The official, formal, posh, down in the town launch

The official, formal, posh, down in the town launch

Thursday 12th November

A wet dark cold Thursday night, and that’s just inside the office. Working on for a few hours I decided to slip out for a late, late lunch break. What warmth was waiting at Creative Bubble on Craddock Street. The Poets on the Hill were gathered. They’d taken a swift descent, tarmac, cement, circumvented claustrophobic alleyways, but there was no snapping or snarling in the city tonight. The excitement was building as last minute lippy was splashed, mulled wine steaming and impatient.

The readers were all preparing for the launch of No Aplogie Anfolgie a collection of working class intellect. The performances were a joy, each and everyone. The evening kicked off with a short film featuring the voice of Dawn Passmore reading Gaze upon the Yonder, from where some of my earlier words are stolen. A poem written and revised collectively from these writers from “the ‘ill’. The first poet to brave the growing and enthusiastic audience was Ami with a social media post turned poem turned flash fiction. A tale of chickens pecking at chipped varnished berry toes, teasing the audience with a closing line drawing us into Ernie’s house to ask what happened.

Dorian melted hearts, mixing genres, poetry, children’s fiction introducing us to Frankie; a moving juxtaposition of a child’s and a father’s voice and an interesting marriage, too, of gritty urban delivery with depth of image. Josie’s assured and measured performance brought to life a Swansea Jenny Joseph, not in form but in truth and integrity. “ Her pension means I get less dole” was probably the single most haunting line of the night

Ami, at the perfectly chosen moment, brought a comfortable sense of union in humour and adult appreciation of the assembled throng of poetry lovers as she closed a reading of Charline’s Poem with the immortal words “Thankful for my lack of pubes. For I’m sure I’d catch fire.”

Dawn threw a battle cry for equality at Sigmund Freud in exploration of “What does a woman want?” and Julie grabbed the entire audience and pulled them to the furthest reaches of the spectrum of both Dawn’s portrayal of womanhood and Dorian’s portrayal of parenthood with a performance of sublime excellence of Y Cyw Melyn Olaf.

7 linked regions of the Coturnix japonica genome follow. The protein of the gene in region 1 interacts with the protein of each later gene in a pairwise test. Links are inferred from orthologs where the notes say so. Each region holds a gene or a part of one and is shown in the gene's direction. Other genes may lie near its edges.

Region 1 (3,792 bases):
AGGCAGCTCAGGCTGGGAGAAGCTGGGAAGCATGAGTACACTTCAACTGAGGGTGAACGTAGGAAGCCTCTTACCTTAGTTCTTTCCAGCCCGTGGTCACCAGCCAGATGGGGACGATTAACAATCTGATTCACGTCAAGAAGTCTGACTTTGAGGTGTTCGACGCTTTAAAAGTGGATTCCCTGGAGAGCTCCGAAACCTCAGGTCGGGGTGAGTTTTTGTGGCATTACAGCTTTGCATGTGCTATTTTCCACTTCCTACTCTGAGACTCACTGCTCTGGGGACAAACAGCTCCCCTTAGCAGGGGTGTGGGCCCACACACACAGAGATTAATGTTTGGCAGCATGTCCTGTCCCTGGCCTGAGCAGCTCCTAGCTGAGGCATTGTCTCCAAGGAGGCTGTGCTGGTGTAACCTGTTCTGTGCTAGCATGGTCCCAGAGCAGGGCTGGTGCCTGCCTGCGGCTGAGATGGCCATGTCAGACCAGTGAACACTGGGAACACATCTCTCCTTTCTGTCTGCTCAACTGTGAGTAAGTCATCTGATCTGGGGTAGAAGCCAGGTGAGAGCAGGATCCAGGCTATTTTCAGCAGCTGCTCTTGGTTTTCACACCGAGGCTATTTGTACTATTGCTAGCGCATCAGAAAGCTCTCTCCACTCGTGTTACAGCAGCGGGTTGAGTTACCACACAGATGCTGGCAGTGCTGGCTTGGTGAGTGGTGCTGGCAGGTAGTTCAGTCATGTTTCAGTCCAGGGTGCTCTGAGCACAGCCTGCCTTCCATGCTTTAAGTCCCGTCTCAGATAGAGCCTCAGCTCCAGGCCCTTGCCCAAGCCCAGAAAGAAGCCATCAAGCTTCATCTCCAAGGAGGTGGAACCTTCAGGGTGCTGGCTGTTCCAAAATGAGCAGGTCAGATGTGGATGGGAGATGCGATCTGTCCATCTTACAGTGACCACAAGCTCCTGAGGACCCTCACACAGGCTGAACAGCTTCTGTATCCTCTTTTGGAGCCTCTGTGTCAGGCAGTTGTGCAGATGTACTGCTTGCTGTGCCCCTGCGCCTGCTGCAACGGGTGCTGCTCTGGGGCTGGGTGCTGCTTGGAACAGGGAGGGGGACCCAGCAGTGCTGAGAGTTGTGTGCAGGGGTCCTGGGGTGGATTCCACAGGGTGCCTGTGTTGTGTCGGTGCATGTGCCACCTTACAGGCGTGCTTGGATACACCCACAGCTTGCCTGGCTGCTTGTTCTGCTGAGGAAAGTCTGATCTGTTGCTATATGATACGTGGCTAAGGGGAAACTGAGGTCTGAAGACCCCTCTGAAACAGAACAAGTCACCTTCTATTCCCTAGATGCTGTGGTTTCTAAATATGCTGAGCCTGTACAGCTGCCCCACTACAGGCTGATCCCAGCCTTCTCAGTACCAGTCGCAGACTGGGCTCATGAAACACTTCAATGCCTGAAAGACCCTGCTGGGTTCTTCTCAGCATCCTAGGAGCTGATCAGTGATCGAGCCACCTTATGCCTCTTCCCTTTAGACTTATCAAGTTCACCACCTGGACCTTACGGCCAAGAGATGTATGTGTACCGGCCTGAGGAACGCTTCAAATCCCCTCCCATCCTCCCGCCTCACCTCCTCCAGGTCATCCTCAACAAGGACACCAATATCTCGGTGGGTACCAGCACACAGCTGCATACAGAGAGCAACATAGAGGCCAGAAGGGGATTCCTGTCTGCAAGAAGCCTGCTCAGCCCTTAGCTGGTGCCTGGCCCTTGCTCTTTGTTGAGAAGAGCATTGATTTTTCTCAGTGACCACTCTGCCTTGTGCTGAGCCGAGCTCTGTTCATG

Vijay’s monologue was another stunning performance barely contained by the trembling anticipation of a man with fire in his belly. The poet dramatically and ironically plunged into a blue-lit darkness as he pronounced the words “Bring colour and light to the darkest abyss”!

Kaylee and Zoe produced two perfectly matched poems that framed both the event and the collection. For another day perfectly encapsulated a moment that contained the entire character of “the ‘ill” and that moment was wonderfully illustrated by Zoe’s Rash of rap reminiscence as in her introduction she tripped into memory lane. These poems are reflections of the process as well as the output that contribute to this volume that is a mix of quality content, illustration, design and thoughtfulness that instils in the artefact the personality of the community from which it is born. I am privileged to be the first person to pay five pounds for this collection of immeasurable value.

It is outside the chronology of the night but I’d like to finish with reference to Tim’s breathless reading of the epic Holy Town. I’m sure I saw Helen Griffin blush at the reference to Catlin’s knickers left in a taxi in Wind Street and I know you were there to interview her, Mark Rees, but I hope you recognised the significance of tonight’s performances. As a poet living further West than Swansea Tim, I’m afraid, sadly, after a century, there is nothing more toryfied than your outermost nipple.

Thank you all for an amazing hour of quality entertainment. It would be my honour to invite the Poets on the Hill to the mountainous tidal plains of Sir Gaerfyrddin to be the special guest readers at Poems and Pints at The Queens in Carmarthen, West Wales’ most established regular spoken word event ;-)
on a Monday night in 2016.